At the VMFA, students can learn to analyze and discuss a work of art with their peers just like they would a patient in the hospital, but in a low-stress environment where the consequences of their decisions are not nearly as great.

“It helps them to deal with those feelings in a safe environment,” said Jeanne Walter, a nursing professor. “They’re thinking about how they think. They can do so and take risks, and there will be no repercussions.”

Walter also explained that these exercises encourage the nursing students to use the experience of their coworkers and to work together to solve problems.

“They don’t have to make the decisions about the piece of art all by themselves. They can work with others. And they should,” Walter said. “That’s the best way to advocate for a patient — to get as much information as possible. Nurses in the acute care setting are preoccupied with doing and that’s part of this whole thing. We want them to think about what they’re doing.”

Carley Lovell, one of the Nursing School faculty members at the VMFA, said that she is impressed at how quickly the nursing students independently make connections between the experiences they have at the museum and their own practice as aspiring nurses.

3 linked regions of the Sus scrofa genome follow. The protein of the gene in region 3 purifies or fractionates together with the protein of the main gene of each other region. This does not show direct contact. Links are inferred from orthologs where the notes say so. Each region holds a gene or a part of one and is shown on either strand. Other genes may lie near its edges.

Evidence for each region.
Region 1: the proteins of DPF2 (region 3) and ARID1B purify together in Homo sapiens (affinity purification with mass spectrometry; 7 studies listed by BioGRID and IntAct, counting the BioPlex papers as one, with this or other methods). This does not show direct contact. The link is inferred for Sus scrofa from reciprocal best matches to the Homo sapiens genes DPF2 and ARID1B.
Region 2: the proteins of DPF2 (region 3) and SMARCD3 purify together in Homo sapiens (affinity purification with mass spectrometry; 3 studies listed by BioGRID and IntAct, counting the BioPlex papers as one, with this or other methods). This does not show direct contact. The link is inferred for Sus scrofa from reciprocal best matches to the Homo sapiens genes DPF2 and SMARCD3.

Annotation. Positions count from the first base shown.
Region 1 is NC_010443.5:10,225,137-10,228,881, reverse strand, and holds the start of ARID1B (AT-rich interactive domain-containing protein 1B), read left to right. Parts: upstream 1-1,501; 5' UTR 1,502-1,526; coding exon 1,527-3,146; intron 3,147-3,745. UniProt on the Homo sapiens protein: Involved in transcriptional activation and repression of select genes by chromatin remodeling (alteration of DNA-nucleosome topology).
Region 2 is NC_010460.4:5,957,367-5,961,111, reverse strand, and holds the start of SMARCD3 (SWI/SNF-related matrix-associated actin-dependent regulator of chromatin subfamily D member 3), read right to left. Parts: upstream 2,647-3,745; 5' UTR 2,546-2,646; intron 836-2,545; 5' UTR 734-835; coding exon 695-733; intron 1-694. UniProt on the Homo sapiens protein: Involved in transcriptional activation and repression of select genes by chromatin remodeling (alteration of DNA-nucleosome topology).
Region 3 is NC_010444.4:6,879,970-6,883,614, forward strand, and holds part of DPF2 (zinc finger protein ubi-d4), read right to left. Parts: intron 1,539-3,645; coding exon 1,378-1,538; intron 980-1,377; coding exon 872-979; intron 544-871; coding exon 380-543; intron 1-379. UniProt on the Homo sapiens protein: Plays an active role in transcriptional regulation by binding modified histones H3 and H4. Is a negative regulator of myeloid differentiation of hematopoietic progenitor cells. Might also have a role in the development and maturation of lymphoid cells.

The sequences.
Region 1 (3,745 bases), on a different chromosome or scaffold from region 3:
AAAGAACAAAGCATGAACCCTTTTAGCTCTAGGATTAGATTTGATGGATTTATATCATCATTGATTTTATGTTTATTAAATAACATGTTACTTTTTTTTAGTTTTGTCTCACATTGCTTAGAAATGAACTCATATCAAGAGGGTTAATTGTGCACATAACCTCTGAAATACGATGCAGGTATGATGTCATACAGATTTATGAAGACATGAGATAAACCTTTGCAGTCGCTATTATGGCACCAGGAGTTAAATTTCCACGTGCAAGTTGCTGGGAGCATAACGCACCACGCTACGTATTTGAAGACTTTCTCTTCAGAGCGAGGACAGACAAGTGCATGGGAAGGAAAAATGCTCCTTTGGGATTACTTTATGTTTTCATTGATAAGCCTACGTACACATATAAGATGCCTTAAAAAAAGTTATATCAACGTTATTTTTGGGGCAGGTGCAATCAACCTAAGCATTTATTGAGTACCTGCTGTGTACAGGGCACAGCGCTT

“It blows you away just listening to different people’s perspectives and the different inferences they make to nursing,” Lovell said.

After each session at the VMFA, the nursing students are given a short prompt to reflect about their experience. The art education students then take that information and use it to develop a conceptual model of how the collaboration works.

“We’ve known for a while, based on research done by other universities, that this works. But what we don’t know is how it works,” Walter said. “We think it’s an iterative model, so people keep learning as they go through the process.”

White said the observation is built around group discussion and the sharing of ideas is commonly used when describing this kind of action research.

In their research, they talked about objective vs. subjective information and what makes something fact, White said. In connection to nursing, they discussed the circumstance of receiving information from another health care providers about a patient before interacting with the client and what potential kinds of biases are created.

“It’s interesting because there’s a lot of similarities between (art and nursing) but there are a lot of ambiguous answers in artwork and not so ambiguous answers in nursing,” White said. “So we talk about that tension a lot too.”

Liz Letchworth, a nursing student participating in the Art of Nursing program, believes that working with art education graduate students is mutually rewarding.

“Even though they’re graduate students in art education, they’re still able to help us relate things to nursing,” Letchworth said. “I think some of our own ideas about nursing help open their eyes. We open each others’ eyes.”